Hub oil

Discussion in 'Trucks [ Eighteen Wheelers ]' started by Dumbitfown4me, Aug 20, 2019.

  1. x1Heavy

    x1Heavy Road Train Member

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    You should see my Tahoe going through steering box oil. I carry a few bottles and that's all gone in maybe 40 miles. I will either have to replace the box or the entire system of lines to and from that box or all of them. But for now i can kick that can down the road with a few pints of steering oil among others in the tool box. It's a older vehicle and the biggest risk of losing fluid is that the exhaust manifold is there so if I come apart near that it's going to be a pretty good engine fire. Which wont be the first...
     
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  2. Dumbitfown4me

    Dumbitfown4me Bobtail Member

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    This is great info. I remember about t looking for oil on brake components but was not taught about the rest of this stuff. Feel a whole lot better, keep it coming pls
     
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  3. okiedokie

    okiedokie Road Train Member

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    Seals can start leaking while a truck is parked overnight. A good pre-trip never hurts.
     
  4. Cattleman84

    Cattleman84 Road Train Member

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    Here is a good pic... Of a REALLY badly leaking hub, on a truck steer axle. This truck was put OOS by DOT for this leak. If you see even a little oil streaking a rim or tire in this fashion you NEED to get to a mechanic shop... Like I said when they go they go fast!



    EAU3MhoWkAA_VUe.jpg
     
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  5. xsetra

    xsetra Road Train Member

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    Just like cattleman 84 said.
    The oil when it starts to leak your lower brake shoe will look damp.then wet.

    As it gets worse you will see the fluid streak like picture in last post.
    When the hub gets low on oil the bearings heat up and start to burn the oil.

    Another suttle clue is when you park for a few hours you might see oil stream down the tire sidewall.
     
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  6. Cattleman84

    Cattleman84 Road Train Member

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    Indeed... And once bearings burn off the oil really bad #### happens...

    @Dumbitfown4me have you seen the news stories about sets of duals coming off trucks and trailers and causing accidents??? That is the ultimate worst case scenario for a leaking hub that is not taken care of promptly. If a steer axle hub assembly comes off like that at highway speeds there is a high likelihood of it causing the truck to jackknife, or even rollover.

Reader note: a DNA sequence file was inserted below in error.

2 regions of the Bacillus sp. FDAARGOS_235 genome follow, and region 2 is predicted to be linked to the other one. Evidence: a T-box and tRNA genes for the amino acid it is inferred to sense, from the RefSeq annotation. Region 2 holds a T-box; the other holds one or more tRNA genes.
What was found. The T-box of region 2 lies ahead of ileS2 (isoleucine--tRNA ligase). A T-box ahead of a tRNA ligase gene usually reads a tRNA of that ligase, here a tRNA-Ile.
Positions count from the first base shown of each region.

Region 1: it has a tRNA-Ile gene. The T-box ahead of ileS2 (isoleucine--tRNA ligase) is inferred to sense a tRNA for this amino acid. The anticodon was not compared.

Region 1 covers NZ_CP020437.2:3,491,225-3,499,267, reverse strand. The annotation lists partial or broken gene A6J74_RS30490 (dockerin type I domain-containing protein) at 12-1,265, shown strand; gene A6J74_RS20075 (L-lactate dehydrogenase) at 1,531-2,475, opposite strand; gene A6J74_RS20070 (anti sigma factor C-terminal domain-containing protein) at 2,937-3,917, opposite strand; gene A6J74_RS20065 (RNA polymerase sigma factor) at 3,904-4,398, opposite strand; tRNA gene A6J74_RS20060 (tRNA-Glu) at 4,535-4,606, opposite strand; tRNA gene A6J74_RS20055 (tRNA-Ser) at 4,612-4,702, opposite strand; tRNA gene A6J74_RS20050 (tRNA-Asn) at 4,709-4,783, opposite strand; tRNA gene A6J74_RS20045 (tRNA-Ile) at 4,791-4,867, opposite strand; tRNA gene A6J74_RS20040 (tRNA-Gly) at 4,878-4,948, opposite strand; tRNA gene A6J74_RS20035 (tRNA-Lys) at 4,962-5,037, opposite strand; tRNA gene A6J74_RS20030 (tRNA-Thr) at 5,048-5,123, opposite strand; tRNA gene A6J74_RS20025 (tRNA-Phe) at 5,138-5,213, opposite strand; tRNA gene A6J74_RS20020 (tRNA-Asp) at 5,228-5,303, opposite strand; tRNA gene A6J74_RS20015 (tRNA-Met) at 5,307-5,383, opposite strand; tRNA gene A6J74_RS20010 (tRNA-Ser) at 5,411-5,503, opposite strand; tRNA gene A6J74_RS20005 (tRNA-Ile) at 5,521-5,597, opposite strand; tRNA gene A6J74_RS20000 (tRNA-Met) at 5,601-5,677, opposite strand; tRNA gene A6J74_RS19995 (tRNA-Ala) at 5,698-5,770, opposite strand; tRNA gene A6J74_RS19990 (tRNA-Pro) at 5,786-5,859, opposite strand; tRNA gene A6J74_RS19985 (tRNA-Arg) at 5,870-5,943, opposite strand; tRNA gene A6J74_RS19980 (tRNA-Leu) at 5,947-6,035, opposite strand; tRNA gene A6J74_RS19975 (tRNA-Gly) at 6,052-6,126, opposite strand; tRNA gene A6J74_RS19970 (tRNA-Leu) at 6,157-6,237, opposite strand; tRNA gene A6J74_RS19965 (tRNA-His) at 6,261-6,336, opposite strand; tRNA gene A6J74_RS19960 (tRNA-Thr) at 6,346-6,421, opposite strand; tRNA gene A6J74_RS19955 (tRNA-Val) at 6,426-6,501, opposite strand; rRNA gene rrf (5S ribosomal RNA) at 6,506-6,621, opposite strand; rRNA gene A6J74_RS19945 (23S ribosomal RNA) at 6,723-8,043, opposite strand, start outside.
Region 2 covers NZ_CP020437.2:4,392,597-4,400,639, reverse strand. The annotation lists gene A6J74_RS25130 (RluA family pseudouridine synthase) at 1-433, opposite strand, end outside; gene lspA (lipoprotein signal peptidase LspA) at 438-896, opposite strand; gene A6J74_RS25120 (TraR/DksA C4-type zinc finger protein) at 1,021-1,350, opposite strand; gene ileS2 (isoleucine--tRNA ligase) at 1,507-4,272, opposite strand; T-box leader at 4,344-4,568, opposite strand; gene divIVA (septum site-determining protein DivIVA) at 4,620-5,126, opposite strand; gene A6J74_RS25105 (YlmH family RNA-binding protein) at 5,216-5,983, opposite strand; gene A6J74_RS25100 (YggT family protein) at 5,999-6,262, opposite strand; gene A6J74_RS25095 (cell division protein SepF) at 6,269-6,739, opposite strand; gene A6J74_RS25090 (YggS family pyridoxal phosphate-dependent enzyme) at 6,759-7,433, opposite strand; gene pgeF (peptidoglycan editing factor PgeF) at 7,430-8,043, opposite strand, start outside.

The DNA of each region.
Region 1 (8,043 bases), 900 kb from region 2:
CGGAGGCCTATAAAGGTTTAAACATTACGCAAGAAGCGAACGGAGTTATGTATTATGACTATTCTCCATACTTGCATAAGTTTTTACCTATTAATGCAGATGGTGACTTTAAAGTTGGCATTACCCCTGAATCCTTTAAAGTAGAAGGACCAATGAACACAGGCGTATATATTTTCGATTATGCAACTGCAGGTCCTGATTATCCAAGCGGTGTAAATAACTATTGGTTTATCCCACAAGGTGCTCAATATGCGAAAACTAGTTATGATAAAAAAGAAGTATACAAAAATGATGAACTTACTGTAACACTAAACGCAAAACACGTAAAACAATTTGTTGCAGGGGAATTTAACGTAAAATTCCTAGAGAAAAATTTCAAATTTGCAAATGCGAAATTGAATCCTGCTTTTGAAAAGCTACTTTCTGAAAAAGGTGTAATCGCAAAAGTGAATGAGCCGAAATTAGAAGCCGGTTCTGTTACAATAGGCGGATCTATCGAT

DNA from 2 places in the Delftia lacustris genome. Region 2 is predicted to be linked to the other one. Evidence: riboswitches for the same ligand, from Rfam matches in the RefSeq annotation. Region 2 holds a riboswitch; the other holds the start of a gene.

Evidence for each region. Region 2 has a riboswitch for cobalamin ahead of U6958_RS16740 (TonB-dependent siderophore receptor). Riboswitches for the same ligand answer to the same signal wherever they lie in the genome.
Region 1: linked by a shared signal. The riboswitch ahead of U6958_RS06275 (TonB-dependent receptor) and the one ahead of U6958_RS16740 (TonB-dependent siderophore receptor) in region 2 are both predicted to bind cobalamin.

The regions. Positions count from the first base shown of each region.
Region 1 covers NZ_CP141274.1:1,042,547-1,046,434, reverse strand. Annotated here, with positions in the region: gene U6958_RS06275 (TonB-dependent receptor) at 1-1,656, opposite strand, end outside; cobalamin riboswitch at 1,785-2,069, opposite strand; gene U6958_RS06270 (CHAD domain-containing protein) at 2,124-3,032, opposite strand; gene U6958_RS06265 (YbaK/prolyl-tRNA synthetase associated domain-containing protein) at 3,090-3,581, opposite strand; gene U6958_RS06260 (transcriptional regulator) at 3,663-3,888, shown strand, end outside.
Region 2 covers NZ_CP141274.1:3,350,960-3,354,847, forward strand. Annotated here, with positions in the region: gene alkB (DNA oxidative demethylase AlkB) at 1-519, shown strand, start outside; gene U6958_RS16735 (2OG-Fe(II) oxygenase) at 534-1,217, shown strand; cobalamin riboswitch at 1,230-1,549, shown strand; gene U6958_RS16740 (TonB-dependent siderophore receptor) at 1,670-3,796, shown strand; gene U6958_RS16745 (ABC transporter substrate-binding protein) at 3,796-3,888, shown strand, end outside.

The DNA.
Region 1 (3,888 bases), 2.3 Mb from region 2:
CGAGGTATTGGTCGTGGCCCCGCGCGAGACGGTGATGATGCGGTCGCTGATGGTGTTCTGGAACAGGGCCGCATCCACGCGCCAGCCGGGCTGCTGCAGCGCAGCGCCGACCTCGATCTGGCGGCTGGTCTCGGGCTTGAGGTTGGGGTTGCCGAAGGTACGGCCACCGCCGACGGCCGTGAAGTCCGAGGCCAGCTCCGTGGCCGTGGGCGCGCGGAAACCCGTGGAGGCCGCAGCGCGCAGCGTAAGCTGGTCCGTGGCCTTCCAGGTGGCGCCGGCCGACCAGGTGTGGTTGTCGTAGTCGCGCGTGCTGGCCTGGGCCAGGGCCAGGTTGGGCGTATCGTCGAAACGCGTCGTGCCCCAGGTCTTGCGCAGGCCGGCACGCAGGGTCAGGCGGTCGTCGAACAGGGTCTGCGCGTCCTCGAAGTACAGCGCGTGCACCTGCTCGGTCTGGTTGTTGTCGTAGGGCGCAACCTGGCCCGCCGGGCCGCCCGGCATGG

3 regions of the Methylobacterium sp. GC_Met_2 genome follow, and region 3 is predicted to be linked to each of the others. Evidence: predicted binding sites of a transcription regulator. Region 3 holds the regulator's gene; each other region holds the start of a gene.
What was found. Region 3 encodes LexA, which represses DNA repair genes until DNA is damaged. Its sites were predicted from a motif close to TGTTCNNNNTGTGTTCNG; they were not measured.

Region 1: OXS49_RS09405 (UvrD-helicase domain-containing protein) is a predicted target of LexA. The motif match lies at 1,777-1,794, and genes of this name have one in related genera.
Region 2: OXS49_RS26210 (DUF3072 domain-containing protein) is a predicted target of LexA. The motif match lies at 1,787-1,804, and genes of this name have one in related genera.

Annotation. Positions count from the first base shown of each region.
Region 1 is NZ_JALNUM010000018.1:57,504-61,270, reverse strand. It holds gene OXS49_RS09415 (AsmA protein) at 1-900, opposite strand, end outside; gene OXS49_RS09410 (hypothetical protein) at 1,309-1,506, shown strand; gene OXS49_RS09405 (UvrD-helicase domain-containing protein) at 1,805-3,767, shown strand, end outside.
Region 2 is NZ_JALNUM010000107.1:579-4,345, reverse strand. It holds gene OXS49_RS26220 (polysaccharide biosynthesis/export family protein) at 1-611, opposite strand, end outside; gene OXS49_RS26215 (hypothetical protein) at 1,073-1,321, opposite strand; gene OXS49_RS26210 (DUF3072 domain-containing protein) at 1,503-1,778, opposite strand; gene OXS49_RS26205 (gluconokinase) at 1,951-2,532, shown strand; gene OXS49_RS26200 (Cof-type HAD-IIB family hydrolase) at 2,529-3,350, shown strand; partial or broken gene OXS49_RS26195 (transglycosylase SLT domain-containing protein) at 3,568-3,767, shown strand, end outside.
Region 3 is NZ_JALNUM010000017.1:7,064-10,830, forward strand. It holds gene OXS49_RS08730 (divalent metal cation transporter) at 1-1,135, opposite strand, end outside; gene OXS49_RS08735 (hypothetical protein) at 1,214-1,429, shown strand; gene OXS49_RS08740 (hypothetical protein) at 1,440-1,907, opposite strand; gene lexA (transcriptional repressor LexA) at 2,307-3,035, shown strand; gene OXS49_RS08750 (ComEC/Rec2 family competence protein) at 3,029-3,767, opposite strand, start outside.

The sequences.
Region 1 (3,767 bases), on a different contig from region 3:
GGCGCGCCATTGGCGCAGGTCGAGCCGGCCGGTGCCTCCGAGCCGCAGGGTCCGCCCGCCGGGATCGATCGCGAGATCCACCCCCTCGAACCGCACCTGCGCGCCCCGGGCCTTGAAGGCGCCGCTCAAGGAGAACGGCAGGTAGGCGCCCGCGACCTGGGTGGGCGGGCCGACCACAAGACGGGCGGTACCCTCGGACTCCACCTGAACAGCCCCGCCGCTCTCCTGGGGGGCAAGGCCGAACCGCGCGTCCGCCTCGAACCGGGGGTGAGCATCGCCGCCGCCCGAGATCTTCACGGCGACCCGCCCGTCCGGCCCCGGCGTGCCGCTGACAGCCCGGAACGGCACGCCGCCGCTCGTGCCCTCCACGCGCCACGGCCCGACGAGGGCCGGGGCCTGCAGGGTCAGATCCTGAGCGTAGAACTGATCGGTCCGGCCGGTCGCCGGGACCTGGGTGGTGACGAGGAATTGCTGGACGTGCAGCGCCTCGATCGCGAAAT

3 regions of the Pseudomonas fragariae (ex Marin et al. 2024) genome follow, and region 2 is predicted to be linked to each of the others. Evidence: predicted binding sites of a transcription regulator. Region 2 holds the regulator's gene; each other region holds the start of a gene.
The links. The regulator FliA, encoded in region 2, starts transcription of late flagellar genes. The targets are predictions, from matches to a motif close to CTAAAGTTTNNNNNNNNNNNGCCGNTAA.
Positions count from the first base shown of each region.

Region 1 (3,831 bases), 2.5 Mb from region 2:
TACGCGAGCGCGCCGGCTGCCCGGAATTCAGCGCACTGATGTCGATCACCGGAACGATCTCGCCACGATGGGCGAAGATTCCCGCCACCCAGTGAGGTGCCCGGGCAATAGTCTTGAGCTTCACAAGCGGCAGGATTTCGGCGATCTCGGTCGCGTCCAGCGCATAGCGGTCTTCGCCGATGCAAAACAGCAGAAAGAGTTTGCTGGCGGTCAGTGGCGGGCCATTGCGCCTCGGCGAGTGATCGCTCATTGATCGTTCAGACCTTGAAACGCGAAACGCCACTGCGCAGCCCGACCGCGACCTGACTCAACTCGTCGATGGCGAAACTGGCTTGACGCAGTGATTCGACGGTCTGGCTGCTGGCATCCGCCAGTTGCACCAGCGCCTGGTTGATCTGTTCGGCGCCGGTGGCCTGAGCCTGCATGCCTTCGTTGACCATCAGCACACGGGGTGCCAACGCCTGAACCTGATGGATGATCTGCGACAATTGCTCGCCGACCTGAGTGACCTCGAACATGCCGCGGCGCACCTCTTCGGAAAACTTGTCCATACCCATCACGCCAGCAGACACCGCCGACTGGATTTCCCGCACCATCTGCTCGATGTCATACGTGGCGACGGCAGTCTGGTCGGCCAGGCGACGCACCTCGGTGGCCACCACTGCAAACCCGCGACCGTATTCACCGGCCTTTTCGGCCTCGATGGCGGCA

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  7. truckdriver31

    truckdriver31 Road Train Member

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    go find you a very dry dirt lot. spin up the dust heavily. the dust will stick to any leaking fluid.
     
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  8. starmac

    starmac Road Train Member

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    I can generally smell gear oil if one is starting to leak.
    The picture of the outside of the wheel covered looks like a hub cap leak instead of a seal leak, simple easy fix.
    Dot can and will shut you down if the brakes are wet or it leaks bad enough to drip,
    I have not seen it mentioned, but one of the main reasons the steer axle seal starts leaking is not cleaning the vent out on the rubber stopper on the hubcap, lets it build up pressure. The same with seals on the rear, except for a different type of vent.
     
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  9. skellr

    skellr Road Train Member

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    Here is a decent image. It's probably from a front wheel drive car, but the concept is the same. You have a pair of seals that keeps the hub oil in. but the seals need to be right against a piece of spinning metal, or being spun against a piece of metal as the wheel turns.
    proxy.duckduckgo.com.jpe
    It doesn't take too much for them to start leaking. a bad alignment or out of balance tire isn't going to help. Maybe they weren't put on or replaced just right and they start to leak.

    I've never smelled one that was leaking, but I'm a smoker. ;) I don't smell or taste much...
    You really need to get under and check the inside of the rim/wheel to check for leaks.
     
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  10. Dino soar

    Dino soar Road Train Member

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    And to go a little farther Beyond The Hub oil itself, make sure every day you check your oil and your water. Look at the belts and hoses make sure nothing is ready to come apart or break. If you find that you have to add, keep an extra close eye on it because it may be a leak that's going to get worse.

    You should also get into the habit of looking under the truck to see if you see any oil or antifreeze on the ground when you park it to go in and get a coffee or whatever else.

    It's a good idea to get into the habit of looking onto the back side of your wheels to see if you see any oil there.

    And as far as pre trips go, it's a good idea to really look closely at your lug nuts that everything looks secure and straight and that the rim is not cracked or having any other problems.
     
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